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Credit: https://www.melatonin-research.net/index.php/MR/about

Melatonin is a highly conserved molecule during evolution; a hormone with multiple physiological effects, including its all-important cross-reactivity with the endocannabinoid system. …


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Credit: Trends in Endocrinology & Nutrition

Emphasis on immunoregulation: The ECS is a disease modifier

The Endo-Cannabinoid System (ECS) is a disperse system, extending throughout the body; it is in constant interplay with all other organ systems promoting homeostasis in almost every aspect. Despite that, the ECS is still neglected and not included in the curricula of medical schools. For this reason a few introductory notes are in order. The ECS is the regulator of cognition, mood, nociception, energy metabolism, oxidation, inflammatory processes and a disease modifier as well.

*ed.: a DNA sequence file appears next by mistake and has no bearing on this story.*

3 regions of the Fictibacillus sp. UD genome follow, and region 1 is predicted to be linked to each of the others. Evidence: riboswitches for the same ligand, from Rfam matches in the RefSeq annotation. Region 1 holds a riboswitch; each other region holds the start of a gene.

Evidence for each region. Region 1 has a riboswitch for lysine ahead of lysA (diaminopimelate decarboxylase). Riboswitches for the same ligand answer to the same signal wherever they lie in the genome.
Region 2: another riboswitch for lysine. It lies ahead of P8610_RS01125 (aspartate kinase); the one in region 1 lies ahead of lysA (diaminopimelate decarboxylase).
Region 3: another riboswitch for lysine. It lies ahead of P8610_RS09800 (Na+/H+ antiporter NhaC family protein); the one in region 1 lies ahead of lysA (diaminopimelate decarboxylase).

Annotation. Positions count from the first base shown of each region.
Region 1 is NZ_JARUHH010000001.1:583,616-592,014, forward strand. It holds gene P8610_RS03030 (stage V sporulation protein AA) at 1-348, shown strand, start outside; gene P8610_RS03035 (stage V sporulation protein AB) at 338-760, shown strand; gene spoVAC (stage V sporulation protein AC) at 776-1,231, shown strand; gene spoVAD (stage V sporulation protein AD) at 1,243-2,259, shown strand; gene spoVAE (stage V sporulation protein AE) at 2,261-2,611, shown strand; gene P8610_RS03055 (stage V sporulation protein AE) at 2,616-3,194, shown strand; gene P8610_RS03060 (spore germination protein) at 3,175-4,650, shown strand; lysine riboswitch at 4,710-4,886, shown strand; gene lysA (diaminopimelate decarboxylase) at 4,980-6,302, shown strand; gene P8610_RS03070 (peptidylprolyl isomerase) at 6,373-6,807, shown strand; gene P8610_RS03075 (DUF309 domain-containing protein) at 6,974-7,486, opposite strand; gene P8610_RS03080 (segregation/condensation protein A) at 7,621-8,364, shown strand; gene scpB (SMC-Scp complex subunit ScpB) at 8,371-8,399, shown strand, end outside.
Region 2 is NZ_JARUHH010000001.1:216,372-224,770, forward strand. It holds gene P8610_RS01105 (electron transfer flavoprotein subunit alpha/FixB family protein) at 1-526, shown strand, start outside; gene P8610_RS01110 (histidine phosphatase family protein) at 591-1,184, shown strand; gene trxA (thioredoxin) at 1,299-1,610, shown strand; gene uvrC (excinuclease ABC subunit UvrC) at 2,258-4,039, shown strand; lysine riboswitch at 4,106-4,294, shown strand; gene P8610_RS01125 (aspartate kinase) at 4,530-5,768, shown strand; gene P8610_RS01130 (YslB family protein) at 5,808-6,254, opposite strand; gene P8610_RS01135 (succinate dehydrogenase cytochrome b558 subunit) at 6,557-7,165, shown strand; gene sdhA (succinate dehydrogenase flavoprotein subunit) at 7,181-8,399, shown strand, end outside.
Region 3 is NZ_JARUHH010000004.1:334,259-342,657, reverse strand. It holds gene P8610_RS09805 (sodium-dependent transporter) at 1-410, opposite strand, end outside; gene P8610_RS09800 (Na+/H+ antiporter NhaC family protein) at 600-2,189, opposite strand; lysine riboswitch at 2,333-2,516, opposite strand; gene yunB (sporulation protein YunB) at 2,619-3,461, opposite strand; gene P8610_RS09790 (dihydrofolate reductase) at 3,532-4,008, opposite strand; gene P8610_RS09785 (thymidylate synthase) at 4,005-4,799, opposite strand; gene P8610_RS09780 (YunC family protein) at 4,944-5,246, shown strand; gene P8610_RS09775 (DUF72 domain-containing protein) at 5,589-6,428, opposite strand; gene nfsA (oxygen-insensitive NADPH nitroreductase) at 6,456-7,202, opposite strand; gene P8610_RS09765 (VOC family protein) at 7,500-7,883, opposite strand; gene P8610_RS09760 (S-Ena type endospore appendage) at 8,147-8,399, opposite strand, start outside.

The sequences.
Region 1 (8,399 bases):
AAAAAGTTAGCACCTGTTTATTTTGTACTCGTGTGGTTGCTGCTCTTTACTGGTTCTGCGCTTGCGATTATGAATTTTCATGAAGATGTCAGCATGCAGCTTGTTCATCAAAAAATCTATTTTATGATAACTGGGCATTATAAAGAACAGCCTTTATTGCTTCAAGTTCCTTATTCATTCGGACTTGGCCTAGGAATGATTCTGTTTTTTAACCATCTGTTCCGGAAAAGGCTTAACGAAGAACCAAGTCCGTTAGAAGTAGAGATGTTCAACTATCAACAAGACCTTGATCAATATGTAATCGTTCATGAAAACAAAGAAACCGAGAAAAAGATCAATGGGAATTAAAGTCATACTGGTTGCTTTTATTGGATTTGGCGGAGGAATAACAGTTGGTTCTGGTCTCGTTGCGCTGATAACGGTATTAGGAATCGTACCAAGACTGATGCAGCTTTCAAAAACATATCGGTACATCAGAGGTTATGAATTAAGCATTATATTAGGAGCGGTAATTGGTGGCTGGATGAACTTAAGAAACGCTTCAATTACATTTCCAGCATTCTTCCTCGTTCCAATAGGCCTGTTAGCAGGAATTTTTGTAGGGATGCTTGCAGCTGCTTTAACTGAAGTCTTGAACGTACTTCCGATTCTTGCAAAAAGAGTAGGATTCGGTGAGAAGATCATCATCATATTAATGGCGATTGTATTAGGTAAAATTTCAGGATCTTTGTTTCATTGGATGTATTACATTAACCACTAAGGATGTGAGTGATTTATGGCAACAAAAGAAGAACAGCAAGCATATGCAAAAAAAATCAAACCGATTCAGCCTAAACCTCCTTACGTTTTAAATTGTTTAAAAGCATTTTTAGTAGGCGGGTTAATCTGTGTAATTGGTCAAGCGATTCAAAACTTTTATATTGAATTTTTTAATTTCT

The ECS consists of receptors, ligands to these receptors and enzymes that synthesize and degrade these ligands. The number of known endocannabinoid receptors is still growing to more that 55; the two most outstanding receptors are CB1R, mainly distributed throughout the nervous system and responsible for the psychoactivity of cannabis, and CB2R, mainly distributed on immune cells, even those “disguised” as specialized cells within other organs. Other receptors include TRPVx, GPR55, PPaRs etc; all these receptors form dimers between them as well as heterodimers with other types of receptors, like opioid, dopamine, serotonin, adenosine, catecholamine receptors and many others, thereby promoting a universal regulatory interplay throughout the body. The ligands to these receptors are the endocannabinoids (ECs): lipids of the eicosanoid family, derivatives of arachidonic acid (AA); the latter abounds in cell membranes; five of these are well characterized to date, but two are well studied: Anandamide (AEA) and 2-Arachidonoyl-Glycerole (2AG). ECs in the nervous system act in negative feedback loops, more or less like neurotransmitters, but, unlike them, they are synthesized and degraded on demand, and not stored in micro-vesicles. Several formerly unrelated morbid conditions are now recognized as ECS deficiencies, including, among many, migraine, autism, fibromyalgia, irritable bowel syndrome etc. …